With just over a minute remaining and Syracuse pulling a full court press, the Zags were called for a 10-second violation in the backcourt, despite the fact the ball was touched on the otherside of the line. Josh Perkins attempted a pass to Kyle Dranginis, but the pass was deflected by a Syracuse player. At the time, Gonzaga led 60-59.
Whether or not that call would've made a difference doesn't really matter at this point. Gonzaga has five turnovers in the final six minutes of the game. If the Zags had scored at that point and made it either a three- or four-point game, that means maybe the Zags squeak out with a win.
But also maybe, the Zags fail to score. Syracuse also failed to score off that specific turnover. In reality, the Zags should never have been put in a place where a single call would mean so much. Syracuse went on a 15-3 run to end the game. That is why Gonzaga lost. The loss still stings. Does this make it sting less? Not really.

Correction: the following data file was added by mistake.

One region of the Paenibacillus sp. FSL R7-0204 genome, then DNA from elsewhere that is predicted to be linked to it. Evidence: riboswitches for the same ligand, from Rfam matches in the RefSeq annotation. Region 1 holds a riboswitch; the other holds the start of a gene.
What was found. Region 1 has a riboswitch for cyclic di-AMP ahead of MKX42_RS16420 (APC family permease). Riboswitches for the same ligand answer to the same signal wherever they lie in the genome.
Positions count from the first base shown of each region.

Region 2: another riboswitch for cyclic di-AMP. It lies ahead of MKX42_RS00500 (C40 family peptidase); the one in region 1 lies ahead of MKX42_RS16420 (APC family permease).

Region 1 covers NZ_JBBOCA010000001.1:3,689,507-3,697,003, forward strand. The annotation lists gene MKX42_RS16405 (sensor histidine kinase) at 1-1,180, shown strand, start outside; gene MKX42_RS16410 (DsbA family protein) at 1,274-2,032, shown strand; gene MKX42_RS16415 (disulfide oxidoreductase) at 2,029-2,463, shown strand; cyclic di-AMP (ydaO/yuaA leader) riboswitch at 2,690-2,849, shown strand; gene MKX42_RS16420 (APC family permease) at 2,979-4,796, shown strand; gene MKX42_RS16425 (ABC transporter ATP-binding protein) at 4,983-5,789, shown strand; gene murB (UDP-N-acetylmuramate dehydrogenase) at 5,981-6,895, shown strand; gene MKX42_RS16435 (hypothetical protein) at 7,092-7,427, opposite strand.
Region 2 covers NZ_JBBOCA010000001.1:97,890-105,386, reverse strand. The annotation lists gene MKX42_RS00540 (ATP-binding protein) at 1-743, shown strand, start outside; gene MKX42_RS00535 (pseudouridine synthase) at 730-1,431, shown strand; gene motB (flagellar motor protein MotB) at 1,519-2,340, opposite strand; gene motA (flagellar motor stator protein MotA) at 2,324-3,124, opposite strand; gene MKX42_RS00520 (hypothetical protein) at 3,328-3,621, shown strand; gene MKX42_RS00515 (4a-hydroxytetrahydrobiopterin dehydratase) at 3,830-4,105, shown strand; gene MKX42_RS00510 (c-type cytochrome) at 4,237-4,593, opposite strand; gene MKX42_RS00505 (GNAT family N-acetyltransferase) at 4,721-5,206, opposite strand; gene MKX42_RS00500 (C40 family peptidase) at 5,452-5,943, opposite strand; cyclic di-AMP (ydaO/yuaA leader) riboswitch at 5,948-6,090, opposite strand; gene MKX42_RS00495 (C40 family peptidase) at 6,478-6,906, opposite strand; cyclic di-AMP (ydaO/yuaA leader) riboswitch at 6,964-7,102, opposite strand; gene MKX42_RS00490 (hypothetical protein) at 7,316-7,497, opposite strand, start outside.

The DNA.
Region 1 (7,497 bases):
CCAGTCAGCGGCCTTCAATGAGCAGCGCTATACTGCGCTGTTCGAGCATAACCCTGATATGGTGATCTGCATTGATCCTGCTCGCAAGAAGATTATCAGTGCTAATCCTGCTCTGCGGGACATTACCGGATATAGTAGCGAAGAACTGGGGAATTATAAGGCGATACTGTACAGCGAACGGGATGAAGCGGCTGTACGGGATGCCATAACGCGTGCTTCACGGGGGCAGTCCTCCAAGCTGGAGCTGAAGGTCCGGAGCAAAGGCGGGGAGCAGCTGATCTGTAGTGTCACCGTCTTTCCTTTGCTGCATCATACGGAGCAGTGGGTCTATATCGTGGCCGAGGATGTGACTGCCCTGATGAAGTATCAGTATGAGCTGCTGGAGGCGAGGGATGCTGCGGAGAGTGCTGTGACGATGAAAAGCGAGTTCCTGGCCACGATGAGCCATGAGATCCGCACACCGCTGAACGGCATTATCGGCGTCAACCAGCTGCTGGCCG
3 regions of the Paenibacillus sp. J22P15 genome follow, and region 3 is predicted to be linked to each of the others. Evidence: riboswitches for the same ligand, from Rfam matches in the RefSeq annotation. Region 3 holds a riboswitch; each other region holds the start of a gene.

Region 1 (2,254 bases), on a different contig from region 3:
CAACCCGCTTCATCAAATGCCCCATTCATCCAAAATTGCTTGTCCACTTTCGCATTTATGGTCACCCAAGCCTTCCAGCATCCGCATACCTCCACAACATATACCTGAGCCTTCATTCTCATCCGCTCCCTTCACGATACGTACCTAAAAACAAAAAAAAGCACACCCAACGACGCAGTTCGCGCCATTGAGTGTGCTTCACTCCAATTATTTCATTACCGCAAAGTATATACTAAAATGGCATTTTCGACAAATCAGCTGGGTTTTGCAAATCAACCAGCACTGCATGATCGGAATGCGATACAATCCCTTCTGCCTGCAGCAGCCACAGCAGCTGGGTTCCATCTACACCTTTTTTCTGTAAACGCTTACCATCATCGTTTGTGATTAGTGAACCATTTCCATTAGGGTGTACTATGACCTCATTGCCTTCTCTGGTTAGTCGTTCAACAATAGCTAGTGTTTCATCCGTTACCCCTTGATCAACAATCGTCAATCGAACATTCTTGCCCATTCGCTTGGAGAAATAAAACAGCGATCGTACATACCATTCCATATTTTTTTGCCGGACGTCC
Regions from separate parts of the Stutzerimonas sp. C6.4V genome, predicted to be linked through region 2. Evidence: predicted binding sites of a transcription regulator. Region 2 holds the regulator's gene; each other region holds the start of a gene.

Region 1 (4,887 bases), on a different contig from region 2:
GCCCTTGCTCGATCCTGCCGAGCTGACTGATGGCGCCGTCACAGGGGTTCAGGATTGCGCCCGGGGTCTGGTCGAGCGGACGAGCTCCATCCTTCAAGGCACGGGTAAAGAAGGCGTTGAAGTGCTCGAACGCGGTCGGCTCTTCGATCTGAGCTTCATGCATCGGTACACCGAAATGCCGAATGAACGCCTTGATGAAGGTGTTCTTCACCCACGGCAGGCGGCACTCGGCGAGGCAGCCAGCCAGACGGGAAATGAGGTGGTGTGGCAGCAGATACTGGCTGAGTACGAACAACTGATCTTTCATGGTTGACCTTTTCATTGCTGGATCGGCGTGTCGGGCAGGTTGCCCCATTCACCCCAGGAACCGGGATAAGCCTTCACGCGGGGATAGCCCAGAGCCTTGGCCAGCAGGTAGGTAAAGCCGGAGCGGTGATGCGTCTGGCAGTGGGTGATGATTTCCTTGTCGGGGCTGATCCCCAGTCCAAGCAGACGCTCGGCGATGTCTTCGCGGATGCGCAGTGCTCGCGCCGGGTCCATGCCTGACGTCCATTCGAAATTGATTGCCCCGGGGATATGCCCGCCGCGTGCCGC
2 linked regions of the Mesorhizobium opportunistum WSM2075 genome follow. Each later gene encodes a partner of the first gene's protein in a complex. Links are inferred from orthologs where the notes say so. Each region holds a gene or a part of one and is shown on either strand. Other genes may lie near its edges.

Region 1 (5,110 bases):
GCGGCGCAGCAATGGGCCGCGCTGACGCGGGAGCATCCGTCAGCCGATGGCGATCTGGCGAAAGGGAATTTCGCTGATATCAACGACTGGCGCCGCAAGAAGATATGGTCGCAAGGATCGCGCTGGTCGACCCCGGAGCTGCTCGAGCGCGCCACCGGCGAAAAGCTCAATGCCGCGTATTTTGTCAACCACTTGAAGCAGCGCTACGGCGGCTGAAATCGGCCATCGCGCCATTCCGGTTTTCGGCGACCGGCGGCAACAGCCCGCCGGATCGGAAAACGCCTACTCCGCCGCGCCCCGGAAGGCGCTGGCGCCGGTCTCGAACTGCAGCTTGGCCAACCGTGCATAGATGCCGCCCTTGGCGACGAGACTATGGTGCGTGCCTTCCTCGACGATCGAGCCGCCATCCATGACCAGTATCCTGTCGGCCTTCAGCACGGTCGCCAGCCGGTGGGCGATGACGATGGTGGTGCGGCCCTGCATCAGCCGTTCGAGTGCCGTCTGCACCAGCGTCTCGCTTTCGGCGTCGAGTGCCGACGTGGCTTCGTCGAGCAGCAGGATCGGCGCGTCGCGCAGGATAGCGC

Blown calls are all part of basketball, and the refs tried their best to even the score at the end of the game anyway. With seconds ticking down and Trevor Cooney stealing the ball, officials called him out of bounds despite his sneaker being a healthy distance from the end line. What goes around comes around in life.
As for Mark Few, he told the AP it was "big" to admit the mistake, but then he stopped pontificating there.
"It shows you, there's so much luck and stuff involved," Few said. "There are all these factors, and people want to dive into this or that. But really, it's just an unfortunate deal. ... But I think it's probably good in our sport to say, 'Hey, we screwed up.' I didn't make all the perfect calls in that game, either."